Concrete pipe with a cast in HDPE lining has all the advantages of a strong rigid pipe that keeps its shape as well as those of a plastic pipe that is inert to acid attack.  It is the best pipe for large diameter gravity pipelines in almost any condition. Standard HDPE lining is light green and 3mm thick. Different colours and thicknesses can be supplied.

The range of products that Rocla offers in terms of sewer reticulation are:

a) Reinforced concrete pipes with a HDPE lining.

b) Reinforced concrete pipes with a sacrificial layer.

c)  Reinforced concrete pipes with Xypex BIO-SAN C500 (300mm – 600mm diameter pipes.


When the local municipality of Tshwane required 3m x 3m custom-made jacking box culverts for a service delivery project at Iscor Heights, in Pretoria West, the only company in South Africa who was able to design and manufacture culverts to such large specifications was Rocla. The culverts were manufactured with an in-the-wall joint that can be sealed with a rubber ring if required.

The project, which required 90 large sized culverts to create two 50m long under-road tunnels 6m below the road surface in order to provide new water services to the area, commenced in January 2020.

Brendan van Vuuren, Sales Consultant for Rocla said “We have been involved with the Iscor Heights project since the inception of the tender, and we worked closely with Esor Ltd, one of South Africa’s benchmark and civil engineering groups, who was the project’s sub-contractor, in order to ensure that their specifications for these very large jacking culverts were met. The largest jacking pipe Rocla had manufactured in the past was a 3000mm x 2500mm, which was too small for the project. After all of the specifications were finalised, the designing process began, which included manufacturing the mould for this specially sized culvert”.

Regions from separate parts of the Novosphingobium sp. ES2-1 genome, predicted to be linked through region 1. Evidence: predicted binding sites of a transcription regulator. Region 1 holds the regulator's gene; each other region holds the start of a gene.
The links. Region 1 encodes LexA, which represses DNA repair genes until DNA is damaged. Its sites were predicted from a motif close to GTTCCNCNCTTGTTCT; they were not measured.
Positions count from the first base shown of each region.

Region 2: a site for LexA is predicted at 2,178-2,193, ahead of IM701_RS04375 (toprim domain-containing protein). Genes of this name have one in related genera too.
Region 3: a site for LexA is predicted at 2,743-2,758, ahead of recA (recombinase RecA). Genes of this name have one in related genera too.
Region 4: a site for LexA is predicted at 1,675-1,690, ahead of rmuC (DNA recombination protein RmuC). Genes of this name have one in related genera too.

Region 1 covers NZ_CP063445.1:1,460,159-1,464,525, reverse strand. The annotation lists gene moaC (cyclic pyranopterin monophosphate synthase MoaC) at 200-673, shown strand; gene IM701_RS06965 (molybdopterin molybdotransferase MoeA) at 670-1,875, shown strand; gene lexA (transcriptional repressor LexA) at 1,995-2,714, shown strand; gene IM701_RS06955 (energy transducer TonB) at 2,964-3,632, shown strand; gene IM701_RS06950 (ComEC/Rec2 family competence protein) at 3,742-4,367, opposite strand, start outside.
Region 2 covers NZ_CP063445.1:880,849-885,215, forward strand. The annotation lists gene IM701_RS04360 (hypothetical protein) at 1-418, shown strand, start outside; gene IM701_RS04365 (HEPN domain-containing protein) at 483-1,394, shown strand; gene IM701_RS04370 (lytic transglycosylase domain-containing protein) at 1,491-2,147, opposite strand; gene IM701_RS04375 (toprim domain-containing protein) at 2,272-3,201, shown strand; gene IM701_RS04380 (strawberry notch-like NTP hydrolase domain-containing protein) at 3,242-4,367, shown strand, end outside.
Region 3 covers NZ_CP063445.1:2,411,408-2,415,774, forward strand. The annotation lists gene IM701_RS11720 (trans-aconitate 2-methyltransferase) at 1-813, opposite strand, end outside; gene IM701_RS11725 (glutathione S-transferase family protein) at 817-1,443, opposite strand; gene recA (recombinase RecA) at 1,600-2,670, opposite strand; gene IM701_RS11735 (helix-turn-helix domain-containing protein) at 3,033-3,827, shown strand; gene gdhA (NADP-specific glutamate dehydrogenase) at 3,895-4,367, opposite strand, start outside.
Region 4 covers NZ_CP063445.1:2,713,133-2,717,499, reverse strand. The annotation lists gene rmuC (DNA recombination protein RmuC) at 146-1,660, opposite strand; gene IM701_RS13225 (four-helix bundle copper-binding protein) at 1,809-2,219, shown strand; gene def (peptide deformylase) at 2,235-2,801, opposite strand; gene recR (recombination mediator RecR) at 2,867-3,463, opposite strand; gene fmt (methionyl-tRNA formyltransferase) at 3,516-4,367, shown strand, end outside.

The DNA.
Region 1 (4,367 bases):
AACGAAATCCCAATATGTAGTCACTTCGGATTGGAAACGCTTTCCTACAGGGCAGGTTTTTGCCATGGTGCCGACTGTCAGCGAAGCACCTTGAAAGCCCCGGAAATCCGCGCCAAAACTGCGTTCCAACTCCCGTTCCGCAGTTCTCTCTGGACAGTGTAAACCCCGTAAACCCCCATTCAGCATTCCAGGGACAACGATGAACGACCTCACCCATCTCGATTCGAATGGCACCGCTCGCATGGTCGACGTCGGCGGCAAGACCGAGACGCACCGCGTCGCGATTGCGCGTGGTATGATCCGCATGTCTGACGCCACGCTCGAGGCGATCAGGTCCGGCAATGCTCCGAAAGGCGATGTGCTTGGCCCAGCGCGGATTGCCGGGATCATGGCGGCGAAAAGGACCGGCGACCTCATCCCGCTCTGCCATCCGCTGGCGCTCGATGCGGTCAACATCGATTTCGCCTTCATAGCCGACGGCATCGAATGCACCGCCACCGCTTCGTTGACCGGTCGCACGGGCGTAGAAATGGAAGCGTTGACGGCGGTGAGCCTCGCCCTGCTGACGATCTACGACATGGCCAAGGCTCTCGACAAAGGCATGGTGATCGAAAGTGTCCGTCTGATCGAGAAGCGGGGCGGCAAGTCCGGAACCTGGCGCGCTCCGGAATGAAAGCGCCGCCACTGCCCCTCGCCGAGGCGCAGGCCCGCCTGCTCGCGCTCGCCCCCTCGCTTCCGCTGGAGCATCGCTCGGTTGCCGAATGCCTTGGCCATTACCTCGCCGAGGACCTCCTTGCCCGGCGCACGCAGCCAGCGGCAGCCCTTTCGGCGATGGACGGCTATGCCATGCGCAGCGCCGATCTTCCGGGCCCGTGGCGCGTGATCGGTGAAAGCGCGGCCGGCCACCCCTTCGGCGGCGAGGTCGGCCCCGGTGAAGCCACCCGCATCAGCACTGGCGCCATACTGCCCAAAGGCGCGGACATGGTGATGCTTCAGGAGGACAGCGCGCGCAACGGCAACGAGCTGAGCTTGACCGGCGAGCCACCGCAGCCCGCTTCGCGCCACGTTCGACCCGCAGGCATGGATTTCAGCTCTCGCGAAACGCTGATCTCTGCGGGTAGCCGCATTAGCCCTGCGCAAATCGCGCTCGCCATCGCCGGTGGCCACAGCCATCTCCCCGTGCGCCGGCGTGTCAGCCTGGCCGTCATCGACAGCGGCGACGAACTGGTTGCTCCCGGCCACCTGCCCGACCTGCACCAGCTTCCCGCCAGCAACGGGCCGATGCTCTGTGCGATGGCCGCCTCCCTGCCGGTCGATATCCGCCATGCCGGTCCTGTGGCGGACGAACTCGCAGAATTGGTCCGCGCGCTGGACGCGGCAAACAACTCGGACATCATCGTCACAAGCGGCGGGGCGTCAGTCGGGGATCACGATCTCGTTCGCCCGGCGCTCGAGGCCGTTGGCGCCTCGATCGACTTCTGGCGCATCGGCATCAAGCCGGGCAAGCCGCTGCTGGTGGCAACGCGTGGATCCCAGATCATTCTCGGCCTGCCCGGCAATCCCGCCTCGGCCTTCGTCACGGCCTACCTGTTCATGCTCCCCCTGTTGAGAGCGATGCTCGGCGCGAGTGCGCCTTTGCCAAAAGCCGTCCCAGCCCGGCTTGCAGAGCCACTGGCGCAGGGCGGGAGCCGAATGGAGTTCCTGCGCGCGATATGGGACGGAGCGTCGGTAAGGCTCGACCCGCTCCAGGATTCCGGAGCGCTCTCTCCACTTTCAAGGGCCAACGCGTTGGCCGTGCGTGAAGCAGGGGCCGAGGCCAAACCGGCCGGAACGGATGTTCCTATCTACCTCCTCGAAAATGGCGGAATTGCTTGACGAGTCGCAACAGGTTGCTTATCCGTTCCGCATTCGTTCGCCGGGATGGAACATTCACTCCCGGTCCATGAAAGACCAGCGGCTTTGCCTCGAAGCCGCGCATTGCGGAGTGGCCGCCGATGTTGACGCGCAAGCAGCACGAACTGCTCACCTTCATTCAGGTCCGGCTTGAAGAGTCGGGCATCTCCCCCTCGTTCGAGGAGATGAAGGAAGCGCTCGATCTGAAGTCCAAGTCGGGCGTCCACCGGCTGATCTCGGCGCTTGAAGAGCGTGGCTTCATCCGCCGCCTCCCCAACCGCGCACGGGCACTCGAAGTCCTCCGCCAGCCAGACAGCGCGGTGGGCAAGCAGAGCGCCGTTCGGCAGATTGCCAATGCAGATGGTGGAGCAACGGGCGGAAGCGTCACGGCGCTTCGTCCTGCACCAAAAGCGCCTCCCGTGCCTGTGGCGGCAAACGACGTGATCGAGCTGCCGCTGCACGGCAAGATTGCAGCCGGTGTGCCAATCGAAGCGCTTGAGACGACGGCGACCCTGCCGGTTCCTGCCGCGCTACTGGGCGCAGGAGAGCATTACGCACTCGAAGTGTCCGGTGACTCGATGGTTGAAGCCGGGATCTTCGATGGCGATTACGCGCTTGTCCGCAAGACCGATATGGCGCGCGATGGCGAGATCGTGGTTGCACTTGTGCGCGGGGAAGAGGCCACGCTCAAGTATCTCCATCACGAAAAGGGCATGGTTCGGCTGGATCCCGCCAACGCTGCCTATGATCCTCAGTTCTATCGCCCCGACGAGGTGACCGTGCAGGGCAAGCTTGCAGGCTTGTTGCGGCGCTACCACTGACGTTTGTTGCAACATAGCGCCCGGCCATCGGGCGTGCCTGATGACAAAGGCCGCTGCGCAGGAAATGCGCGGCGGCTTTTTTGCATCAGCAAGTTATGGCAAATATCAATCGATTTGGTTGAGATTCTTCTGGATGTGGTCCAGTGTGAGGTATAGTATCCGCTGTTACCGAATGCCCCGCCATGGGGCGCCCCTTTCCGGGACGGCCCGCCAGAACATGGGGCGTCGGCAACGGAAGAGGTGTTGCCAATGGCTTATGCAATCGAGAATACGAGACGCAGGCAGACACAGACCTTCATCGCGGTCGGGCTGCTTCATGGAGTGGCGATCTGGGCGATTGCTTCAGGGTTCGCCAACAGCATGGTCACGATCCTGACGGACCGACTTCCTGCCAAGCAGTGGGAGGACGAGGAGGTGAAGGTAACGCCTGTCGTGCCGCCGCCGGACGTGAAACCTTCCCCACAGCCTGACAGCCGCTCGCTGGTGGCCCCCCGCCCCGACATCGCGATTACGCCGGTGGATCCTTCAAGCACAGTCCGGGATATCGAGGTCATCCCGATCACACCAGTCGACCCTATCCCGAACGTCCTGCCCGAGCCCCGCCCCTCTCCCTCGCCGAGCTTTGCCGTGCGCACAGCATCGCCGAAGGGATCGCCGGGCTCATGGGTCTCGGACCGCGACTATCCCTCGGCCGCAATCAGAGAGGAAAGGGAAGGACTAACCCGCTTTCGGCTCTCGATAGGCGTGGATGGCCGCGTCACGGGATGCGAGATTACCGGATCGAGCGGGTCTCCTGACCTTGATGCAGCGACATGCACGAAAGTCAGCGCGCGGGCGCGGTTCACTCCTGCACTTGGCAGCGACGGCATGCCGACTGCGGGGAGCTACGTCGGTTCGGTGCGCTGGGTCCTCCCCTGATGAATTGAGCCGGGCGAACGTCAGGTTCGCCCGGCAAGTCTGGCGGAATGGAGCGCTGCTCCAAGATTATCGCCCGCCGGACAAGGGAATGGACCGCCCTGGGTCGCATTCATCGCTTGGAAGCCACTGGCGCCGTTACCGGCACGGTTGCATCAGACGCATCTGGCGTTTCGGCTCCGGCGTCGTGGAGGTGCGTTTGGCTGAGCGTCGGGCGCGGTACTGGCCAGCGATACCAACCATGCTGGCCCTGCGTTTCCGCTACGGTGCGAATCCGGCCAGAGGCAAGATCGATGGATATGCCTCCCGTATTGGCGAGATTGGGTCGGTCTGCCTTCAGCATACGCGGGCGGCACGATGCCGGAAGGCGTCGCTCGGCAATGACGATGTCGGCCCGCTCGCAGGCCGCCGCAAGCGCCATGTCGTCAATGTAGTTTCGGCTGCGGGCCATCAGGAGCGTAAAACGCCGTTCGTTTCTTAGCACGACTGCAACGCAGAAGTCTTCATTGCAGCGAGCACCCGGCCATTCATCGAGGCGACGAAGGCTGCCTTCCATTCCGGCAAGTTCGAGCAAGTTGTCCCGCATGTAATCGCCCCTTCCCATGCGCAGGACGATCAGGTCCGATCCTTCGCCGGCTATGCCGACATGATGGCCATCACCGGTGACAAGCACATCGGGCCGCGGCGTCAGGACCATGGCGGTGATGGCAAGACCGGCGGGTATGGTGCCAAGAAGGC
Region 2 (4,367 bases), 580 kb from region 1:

Esor Ltd, Director, Len Nel commented “We have worked with Rocla on various projects over the years, so we knew that these large jacking culverts would have to be specifically designed and manufactured, and that Rocla was the only company who had that kind of creative capability”.

“After many meetings to discuss the design and verify the technical requirements of the jacking culverts to ensure that the final product would meet the loading requirements, the final culvert weighed in at an excess of 10 tons per product – a major design and manufacturing coup for Rocla” Nel added.

The timeframe from approved product specification and design to mould completion was only 16 weeks for the 90 culverts.

Due to the enormous size of the culverts, the delivery to site required an abnormal load permit and they were offloaded into the pit at site with a Side boom Crane.